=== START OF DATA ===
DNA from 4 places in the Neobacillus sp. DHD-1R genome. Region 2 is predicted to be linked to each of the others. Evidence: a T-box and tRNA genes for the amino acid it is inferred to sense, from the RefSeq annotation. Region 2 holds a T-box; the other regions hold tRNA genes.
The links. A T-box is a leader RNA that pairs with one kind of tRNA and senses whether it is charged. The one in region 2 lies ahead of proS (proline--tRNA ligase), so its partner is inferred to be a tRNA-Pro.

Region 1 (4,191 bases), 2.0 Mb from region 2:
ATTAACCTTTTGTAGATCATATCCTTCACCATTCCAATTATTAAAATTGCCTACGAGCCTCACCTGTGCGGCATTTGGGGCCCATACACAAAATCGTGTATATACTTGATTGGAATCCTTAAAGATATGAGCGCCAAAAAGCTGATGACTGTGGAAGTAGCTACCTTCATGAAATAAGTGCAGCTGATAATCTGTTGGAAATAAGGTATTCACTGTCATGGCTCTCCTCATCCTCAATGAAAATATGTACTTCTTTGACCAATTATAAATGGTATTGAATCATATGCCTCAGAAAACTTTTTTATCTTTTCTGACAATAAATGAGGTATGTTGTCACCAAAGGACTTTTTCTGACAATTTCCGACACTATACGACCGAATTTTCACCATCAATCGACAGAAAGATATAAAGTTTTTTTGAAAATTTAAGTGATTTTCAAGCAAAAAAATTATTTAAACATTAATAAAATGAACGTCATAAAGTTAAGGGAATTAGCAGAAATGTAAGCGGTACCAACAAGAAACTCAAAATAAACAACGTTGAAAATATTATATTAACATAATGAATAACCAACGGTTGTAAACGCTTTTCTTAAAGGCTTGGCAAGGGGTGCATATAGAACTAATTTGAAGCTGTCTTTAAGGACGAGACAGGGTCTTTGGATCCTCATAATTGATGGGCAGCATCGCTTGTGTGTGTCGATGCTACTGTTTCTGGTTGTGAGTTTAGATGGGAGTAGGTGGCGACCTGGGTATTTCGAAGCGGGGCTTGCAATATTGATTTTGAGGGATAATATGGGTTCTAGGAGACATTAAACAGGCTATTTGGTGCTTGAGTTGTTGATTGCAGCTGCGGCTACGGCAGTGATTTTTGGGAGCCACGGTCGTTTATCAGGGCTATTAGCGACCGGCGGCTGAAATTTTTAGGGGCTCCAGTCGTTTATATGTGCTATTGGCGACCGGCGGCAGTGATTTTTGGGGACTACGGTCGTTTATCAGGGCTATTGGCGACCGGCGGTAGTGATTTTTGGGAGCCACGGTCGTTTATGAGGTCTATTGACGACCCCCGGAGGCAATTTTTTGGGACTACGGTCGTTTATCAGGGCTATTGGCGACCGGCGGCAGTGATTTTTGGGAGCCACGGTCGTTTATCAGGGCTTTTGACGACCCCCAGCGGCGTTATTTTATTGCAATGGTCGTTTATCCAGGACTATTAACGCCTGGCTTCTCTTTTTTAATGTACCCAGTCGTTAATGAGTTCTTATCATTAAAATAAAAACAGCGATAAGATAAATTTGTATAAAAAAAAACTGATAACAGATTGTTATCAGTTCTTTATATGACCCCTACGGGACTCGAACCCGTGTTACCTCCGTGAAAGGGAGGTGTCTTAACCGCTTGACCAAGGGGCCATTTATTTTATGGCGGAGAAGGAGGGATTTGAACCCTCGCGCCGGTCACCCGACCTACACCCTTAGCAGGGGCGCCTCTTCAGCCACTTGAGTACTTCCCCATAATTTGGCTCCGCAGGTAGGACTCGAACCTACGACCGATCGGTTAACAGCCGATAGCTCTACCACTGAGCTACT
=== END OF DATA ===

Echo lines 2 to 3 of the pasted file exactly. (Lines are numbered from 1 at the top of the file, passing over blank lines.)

The links. A T-box is a leader RNA that pairs with one kind of tRNA and senses whether it is charged. The one in region 2 lies ahead of proS (proline--tRNA ligase), so its partner is inferred to be a tRNA-Pro.

Region 1 (4,191 bases), 2.0 Mb from region 2: